Federation plans and territorial disputes in Africa

The Lesotho Parliament deliberated  on a motion to return huge tracts of land from neighbouring South Africa’s Free State province and parts of four other provinces. The disputed land was historically inhabited by the Basuto, the people of the Bantu ethnic group of southern Africa, who constitute the vast majority of the Lesotho population. The proposal, politicians say, is based on a 1962 UN resolution that recognised the right to self-determination and independence of the Basuto (Basutoland) people, a dependent territory in southern Africa that was under British protectorate until 1966.

According to Algerian President  Abd al-Majid Tabbun, his country’s relations with Morocco have reached “a point of no return”. The two countries broke off relations together in 2021 and have been competing over the disputed territory of Western Sahara for decades. Algeria supports the armed Polisario Front movement seeking the independence of Western Sahara, while Morocco regards the area as its own. In addition, Algeria supports Palestine and does not recognise Israel, while Morocco and Israel agreed to normalise their relations in December 2020.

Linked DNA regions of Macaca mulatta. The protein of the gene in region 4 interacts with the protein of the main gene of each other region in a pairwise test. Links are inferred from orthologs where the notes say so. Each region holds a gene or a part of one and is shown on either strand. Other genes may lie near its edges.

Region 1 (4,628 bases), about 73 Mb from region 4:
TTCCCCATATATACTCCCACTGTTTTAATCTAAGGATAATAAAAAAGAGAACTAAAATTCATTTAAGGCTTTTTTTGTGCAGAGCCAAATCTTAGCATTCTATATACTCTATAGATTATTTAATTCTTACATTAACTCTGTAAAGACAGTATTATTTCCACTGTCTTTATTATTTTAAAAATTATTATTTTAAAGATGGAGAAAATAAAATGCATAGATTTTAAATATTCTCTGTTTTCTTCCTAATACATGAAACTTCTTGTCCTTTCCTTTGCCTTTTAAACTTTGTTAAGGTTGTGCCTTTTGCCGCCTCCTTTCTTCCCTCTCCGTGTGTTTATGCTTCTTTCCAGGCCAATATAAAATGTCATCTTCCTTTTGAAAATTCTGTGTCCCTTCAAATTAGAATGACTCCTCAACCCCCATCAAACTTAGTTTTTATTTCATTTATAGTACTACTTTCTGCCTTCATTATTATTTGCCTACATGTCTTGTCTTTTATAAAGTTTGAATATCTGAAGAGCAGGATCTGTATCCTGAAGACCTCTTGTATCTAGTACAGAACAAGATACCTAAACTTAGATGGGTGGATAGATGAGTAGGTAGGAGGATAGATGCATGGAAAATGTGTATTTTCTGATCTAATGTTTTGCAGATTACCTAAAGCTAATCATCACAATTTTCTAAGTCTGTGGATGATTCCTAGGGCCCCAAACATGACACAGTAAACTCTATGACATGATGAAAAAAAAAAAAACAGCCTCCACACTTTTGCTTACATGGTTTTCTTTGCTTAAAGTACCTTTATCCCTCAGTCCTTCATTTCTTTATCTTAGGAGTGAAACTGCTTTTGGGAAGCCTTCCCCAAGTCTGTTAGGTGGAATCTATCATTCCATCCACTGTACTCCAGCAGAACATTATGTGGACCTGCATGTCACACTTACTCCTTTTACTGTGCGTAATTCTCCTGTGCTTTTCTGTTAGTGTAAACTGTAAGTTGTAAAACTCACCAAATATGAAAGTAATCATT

A small group of activists marched from Bamako, the capital of Mali, to the capital of Burkina Faso, Ouagadougou, to express their support for creating a federation between the two West African countries. The group, which calls itself “Wanderers for African Unity”, has walked over 860km, also agitating for the future federation to be expanded to include Guinea, Senegal and Ghana. The prime ministers of Mali and Burkina Faso recently announced that they would consider the idea of a federation.

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